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Multisequencing a Single Instruction Stream - Reshuffling the Folded Dependency Depth Instruction

IP.com Disclosure Number: IPCOM000104568D
Original Publication Date: 1993-May-01
Included in the Prior Art Database: 2005-Mar-19
Document File: 6 page(s) / 198K

Publishing Venue

IBM

Related People

Ekanadham, K: AUTHOR [+4]

Abstract

Multisequencing a Single Instruction Stream (MSIS) is a uniprocessor organization in which a set of processing elements (PE) working in concert execute Segments of the instruction stream. The Segments are either P-Segments, normal uniprocessor instruction stream portions, that are processed in the E-MODE of MSIS and produce Z-Segments, or the Z-Segments that are processed in Z-MODE by MSIS. The main difference between E-MODE and Z-MODE is that during E-MODE each PE sees all instructions in the Segment and executes the ones that are assigned to it, but during Z-MODE, a PE only sees the instructions assigned to it.

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Multisequencing a Single Instruction Stream - Reshuffling the Folded Dependency Depth Instruction

      Multisequencing a Single Instruction Stream (MSIS) is a
uniprocessor organization in which a set of processing elements (PE)
working in concert execute Segments of the instruction stream.  The
Segments are either P-Segments, normal uniprocessor instruction
stream portions, that are processed in the E-MODE of MSIS and produce
Z-Segments, or the Z-Segments that are processed in Z-MODE by MSIS.
The main difference between E-MODE and Z-MODE is that during E-MODE
each PE sees all instructions in the Segment and executes the ones
that are assigned to it, but during Z-MODE, a PE only sees the
instructions assigned to it.

      As all PEs see all instructions in E-MODE, each PE can create
the Z-CODE it will require to re-execute the Segment as a Z-Segment,
the Z-CODE being stored in the Z-CACHE, and associated with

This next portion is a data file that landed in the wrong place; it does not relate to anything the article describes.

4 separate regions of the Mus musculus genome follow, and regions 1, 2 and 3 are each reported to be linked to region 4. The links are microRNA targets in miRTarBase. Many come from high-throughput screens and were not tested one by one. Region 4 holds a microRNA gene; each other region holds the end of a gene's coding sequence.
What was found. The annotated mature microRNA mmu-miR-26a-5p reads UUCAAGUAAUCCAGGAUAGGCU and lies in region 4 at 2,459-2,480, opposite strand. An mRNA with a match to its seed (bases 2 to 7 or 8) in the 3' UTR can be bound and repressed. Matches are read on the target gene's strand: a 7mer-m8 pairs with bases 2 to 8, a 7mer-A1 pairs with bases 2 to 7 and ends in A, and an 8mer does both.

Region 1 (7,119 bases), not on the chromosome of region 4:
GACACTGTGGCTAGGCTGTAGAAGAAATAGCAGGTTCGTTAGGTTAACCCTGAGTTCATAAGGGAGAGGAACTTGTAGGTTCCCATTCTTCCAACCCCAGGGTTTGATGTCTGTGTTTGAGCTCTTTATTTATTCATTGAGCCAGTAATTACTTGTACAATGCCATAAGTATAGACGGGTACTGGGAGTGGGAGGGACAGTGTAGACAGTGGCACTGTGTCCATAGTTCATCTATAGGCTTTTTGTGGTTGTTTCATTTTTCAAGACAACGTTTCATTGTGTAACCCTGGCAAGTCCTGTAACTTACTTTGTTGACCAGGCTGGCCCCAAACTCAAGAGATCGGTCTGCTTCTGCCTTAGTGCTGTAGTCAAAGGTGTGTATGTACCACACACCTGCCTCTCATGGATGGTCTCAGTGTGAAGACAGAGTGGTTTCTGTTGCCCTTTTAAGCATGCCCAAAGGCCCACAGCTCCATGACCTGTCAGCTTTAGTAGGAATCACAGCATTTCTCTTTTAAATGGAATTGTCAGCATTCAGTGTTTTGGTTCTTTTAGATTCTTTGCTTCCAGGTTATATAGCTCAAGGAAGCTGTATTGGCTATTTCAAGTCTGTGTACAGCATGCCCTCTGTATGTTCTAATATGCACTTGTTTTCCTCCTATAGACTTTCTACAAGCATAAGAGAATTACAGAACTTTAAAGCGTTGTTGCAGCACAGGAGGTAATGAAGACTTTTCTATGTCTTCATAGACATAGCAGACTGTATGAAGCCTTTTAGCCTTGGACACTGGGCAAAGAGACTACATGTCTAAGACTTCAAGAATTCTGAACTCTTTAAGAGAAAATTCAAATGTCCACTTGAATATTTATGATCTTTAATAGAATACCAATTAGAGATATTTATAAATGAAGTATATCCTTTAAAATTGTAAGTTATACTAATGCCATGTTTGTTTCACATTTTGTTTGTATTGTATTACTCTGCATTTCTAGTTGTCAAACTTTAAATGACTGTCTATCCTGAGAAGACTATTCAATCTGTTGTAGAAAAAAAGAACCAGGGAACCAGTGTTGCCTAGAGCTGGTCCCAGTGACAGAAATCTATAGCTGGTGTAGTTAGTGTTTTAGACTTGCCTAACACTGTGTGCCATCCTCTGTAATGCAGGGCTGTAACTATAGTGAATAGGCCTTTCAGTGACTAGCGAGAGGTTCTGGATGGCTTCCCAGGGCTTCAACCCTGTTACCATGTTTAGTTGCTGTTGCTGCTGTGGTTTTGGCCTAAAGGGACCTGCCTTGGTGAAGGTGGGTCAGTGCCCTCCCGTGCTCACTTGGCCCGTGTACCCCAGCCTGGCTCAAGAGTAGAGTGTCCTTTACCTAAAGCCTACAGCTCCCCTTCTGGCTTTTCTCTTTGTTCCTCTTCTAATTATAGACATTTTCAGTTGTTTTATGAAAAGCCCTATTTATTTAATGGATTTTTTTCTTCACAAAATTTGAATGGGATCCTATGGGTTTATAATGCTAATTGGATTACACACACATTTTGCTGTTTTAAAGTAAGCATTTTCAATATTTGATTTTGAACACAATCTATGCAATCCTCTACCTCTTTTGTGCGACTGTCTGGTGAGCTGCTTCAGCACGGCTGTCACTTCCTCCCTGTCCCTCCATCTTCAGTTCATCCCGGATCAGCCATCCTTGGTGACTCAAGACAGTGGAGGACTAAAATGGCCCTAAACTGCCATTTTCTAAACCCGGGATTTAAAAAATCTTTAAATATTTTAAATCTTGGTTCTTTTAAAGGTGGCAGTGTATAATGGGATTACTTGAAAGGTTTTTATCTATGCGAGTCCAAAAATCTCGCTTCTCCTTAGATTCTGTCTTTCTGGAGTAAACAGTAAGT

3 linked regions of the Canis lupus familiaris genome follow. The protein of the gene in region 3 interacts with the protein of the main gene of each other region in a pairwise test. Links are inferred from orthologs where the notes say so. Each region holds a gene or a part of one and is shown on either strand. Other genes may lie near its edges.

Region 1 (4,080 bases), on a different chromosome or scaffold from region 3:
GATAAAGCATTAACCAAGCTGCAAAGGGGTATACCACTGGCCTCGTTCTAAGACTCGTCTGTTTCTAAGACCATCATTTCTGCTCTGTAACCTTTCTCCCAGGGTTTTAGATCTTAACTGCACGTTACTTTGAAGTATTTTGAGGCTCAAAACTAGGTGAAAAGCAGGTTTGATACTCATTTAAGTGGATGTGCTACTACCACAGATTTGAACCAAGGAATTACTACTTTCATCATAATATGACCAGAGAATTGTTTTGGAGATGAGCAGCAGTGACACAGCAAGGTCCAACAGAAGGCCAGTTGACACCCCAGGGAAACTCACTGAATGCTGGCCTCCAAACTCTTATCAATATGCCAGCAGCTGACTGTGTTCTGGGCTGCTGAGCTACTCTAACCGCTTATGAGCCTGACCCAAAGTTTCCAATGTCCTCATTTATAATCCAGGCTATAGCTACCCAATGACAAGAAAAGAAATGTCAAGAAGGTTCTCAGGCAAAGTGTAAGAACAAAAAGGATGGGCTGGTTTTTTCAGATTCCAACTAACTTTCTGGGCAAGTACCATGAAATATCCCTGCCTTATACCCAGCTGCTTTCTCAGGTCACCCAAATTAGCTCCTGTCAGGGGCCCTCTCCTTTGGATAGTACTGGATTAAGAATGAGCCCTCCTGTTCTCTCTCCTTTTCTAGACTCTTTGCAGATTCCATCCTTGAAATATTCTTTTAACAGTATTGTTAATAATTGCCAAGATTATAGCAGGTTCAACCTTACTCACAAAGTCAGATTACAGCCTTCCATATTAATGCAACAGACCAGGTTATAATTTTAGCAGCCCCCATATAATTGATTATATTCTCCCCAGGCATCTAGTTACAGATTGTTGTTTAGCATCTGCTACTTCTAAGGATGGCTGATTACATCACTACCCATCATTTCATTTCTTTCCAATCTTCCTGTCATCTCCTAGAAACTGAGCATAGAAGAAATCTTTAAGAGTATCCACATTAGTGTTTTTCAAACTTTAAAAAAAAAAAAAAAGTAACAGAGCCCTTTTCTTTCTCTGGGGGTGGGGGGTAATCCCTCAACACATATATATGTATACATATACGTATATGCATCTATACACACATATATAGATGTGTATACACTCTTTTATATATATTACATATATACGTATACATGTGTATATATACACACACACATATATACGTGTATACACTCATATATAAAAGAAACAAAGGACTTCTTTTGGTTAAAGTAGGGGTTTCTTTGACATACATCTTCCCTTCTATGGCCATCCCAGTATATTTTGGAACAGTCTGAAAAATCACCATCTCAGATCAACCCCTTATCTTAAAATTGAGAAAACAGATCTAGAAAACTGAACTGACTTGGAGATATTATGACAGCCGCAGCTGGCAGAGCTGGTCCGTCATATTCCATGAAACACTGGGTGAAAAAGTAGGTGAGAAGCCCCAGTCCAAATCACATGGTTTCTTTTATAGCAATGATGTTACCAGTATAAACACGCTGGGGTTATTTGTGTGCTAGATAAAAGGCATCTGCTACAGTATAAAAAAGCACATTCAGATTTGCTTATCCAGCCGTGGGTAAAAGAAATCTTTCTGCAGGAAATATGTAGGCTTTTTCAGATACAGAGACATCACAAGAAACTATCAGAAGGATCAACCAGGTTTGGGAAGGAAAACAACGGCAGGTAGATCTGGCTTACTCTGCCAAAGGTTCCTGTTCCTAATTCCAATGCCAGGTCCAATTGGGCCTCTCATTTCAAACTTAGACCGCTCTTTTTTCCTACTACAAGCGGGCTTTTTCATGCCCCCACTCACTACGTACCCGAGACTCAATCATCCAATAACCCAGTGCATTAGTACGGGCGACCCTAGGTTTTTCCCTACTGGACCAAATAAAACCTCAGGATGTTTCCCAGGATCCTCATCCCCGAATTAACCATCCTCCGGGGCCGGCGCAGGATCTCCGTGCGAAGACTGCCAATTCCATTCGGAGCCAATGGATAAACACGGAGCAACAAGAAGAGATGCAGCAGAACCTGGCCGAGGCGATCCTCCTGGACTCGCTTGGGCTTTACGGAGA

instructions in the Z-CODE are S-LISTS and D-LISTS as appropriate.
An S-LIST instructs the PE, in the Z-MODE, that one or more of the
source registers in an instruction assigned to it is set by another
instruction that is executed on another PE, an S-LIST is a receiving
obligation.  The D-LIST instructs the PE in the Z-MODE as to the
names of PEs that require the values of the register(s) that are
being set by an instruction that is assigned to it.  A D-LIST entry
is a sending obligation.

      The set of instructions assigned to a single PE can be further
delineated as THREADS.  A THREAD is a sequence of instructions in the
original conceptual order and a Thread is associated with a register
file which is either real or virtual.  There are no sending or
receiving obligations between instructions within a THREAD and the
THREAD is the smallest unit of aggregation of instructions from a
SEGMENT.

      The interrelations between the instructions that set values of
registers and the instructions that use those values set.  This
interrelationship can be formulated in terms of a Directed Acyclic
Graph, a DAG.  The nodes of the DAG are instructions and the arcs
represent interrelationships  of set/use.

      DETERMINING THE DDI - The DAG can be used to determine the
dependency depth (DDI) of each instruction.  The DDI corresponds to
the cycle of decode of an instruction when there are sufficient PEs
and corresponds to the row index of the matrix that represents the
schedule in such a circumstance.  As instructions are examined in
conceptual sequence, in the order generated by the sequence number,
the assignment of the instruction based on DDI represents the
preferred way of breaking up the set of instructions in the &lambda.
sized chunks, where &lambda.  is the number of physical PEs.

      The simplest way to compute the DDI of an instruction is  to
retain the DDI of the instruction which last set each of the
registers.  The DDI is then computed recursively using these values
that relate to the regist...